Smart, connected products can also provide other potential benefits. Producers can use the devices to gather information on how consumers are using them and then provide updates to improve functionality and user experience accordingly. A shift from selling individual products to a more service-oriented model benefits both the producers, who can develop recurring revenue streams, and consumers, who are always provided with the latest version of a product rather than purchasing incremental upgrades. We have seen this shift already take place in the software space, with a shift toward software-as-a-service (SaaS) rather than packaged products, and we think the transition of this trend into physical goods will likely have similar benefits.

Connected Cars

Another everyday device that is seeing rapid technological improvement is the automobile. Sensors embedded in automobiles can record if tire pressure is low, if the engine is running too hot, how fast you are driving and how hard you are braking. By allowing cars to transmit and receive these data, you can have cars that react faster than human drivers to changing conditions and, for example, engage the brakes to prevent a crash. In aggregate, this information can be used for better traffic management as well, when integrated into systems that relay traffic information to other drivers or even to the systems that control traffic lights. These are the precursors to a fully autonomous car, something we may see in the next five years.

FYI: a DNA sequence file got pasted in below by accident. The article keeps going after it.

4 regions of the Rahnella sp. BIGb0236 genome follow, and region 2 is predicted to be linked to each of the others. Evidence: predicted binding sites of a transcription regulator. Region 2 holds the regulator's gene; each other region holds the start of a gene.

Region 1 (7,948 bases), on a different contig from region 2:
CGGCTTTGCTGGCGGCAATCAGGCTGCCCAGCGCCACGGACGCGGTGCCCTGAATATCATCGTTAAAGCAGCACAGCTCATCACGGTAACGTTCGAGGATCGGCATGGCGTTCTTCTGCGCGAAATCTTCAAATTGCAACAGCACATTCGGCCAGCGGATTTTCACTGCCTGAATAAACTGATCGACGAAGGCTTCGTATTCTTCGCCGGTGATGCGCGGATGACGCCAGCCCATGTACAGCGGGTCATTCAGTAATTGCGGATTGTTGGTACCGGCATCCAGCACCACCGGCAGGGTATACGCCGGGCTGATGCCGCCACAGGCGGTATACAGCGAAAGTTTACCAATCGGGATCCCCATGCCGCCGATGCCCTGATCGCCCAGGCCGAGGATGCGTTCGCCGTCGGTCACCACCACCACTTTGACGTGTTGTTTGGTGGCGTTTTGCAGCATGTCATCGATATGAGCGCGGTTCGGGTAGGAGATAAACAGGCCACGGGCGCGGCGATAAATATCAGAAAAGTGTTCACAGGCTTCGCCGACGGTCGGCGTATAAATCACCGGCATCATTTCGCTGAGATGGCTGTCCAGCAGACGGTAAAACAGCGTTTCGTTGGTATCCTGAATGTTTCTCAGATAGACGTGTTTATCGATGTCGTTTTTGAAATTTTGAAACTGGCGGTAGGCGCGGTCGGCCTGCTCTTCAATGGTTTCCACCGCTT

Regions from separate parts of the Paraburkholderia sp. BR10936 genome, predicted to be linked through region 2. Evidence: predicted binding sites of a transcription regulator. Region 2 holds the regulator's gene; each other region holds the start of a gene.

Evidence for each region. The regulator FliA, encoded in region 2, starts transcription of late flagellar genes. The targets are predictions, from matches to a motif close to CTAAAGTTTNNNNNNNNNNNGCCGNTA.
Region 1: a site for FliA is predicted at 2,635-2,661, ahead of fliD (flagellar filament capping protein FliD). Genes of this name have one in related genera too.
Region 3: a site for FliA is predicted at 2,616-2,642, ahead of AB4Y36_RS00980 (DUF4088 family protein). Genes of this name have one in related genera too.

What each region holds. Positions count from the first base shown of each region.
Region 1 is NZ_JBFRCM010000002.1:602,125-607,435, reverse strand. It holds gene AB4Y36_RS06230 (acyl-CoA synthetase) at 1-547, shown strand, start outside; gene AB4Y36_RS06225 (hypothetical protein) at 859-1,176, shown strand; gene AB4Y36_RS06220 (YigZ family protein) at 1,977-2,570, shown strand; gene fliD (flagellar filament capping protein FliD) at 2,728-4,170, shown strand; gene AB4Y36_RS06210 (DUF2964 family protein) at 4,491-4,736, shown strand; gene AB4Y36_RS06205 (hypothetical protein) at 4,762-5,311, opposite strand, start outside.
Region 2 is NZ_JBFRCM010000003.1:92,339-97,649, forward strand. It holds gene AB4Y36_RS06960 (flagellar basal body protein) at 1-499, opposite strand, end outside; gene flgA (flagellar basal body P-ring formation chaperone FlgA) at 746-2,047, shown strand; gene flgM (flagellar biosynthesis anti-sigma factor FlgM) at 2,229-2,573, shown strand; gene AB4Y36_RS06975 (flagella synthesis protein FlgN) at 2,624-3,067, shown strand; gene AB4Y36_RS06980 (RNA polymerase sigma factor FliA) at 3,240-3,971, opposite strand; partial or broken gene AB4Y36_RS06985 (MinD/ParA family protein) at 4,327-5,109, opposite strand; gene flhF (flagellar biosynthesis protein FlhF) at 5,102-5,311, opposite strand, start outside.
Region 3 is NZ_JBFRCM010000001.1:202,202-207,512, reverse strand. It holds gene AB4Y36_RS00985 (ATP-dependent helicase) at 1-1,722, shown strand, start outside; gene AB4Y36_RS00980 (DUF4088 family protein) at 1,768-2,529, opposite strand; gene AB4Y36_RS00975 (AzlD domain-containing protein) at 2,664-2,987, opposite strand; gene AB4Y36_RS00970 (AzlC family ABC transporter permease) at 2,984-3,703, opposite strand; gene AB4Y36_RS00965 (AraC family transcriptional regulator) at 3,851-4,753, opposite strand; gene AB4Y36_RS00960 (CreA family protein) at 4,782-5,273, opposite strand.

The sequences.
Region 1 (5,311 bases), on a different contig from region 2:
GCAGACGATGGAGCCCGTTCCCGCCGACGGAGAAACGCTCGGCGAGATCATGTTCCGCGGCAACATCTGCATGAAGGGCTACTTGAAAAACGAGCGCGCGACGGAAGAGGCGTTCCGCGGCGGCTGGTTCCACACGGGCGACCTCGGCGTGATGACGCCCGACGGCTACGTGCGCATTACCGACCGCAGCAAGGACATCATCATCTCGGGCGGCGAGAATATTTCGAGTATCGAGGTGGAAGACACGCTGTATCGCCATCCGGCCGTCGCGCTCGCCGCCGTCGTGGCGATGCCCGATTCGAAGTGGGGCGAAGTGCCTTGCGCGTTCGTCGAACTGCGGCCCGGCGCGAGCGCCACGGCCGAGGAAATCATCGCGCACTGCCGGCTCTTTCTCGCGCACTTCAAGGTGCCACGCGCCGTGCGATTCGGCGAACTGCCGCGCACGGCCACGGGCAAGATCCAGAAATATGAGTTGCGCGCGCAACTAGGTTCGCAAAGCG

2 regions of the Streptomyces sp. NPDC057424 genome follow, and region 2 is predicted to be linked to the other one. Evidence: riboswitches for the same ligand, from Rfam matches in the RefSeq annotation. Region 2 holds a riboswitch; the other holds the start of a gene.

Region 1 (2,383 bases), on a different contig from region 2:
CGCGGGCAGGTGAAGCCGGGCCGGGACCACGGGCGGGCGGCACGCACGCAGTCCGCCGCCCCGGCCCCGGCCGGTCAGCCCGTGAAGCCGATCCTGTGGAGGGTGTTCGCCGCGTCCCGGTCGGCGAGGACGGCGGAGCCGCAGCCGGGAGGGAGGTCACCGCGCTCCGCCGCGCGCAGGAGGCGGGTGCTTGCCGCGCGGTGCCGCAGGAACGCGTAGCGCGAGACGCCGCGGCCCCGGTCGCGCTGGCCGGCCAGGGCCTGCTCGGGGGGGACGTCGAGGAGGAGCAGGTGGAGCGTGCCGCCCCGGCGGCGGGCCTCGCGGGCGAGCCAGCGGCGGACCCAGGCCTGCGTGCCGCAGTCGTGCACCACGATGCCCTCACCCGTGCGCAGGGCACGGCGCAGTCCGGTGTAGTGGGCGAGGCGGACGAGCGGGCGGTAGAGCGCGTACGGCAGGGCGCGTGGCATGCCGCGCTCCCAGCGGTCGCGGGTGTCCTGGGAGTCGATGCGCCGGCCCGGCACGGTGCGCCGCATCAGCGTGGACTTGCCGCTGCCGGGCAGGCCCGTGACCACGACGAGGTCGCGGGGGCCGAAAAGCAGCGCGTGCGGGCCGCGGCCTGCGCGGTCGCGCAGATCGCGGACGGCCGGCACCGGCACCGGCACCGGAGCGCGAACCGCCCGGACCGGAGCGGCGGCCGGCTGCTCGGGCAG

Granted, the days when commuters will be able to read a book during their drive to work are probably quite far off, but we think some areas, particularly those in a closed environment such as industrial and corporate complexes, will be able to take advantage of this new technology relatively soon. The same technology involved in driverless vehicles also has applications for warehouse and inventory management, where sensor-equipped merchandise can be transported by autonomous vehicles. We think, in the near term, business and enterprise applications will likely be the largest end market for the Internet of Things, influencing improvements in productivity and customer service as well as cost reductions.

Data-Driven Investment Opportunities

As investors, we look beyond individual devices and focus on the technology that allows them to work, or the ramifications of their growth. While perhaps not as exciting as driverless cars or smart home devices, we believe the specialized sensors, semiconductors and wireless communications chips these devices require to work present strong investment opportunities. As connected devices expand, companies with unique and protected intellectual property in these areas should benefit.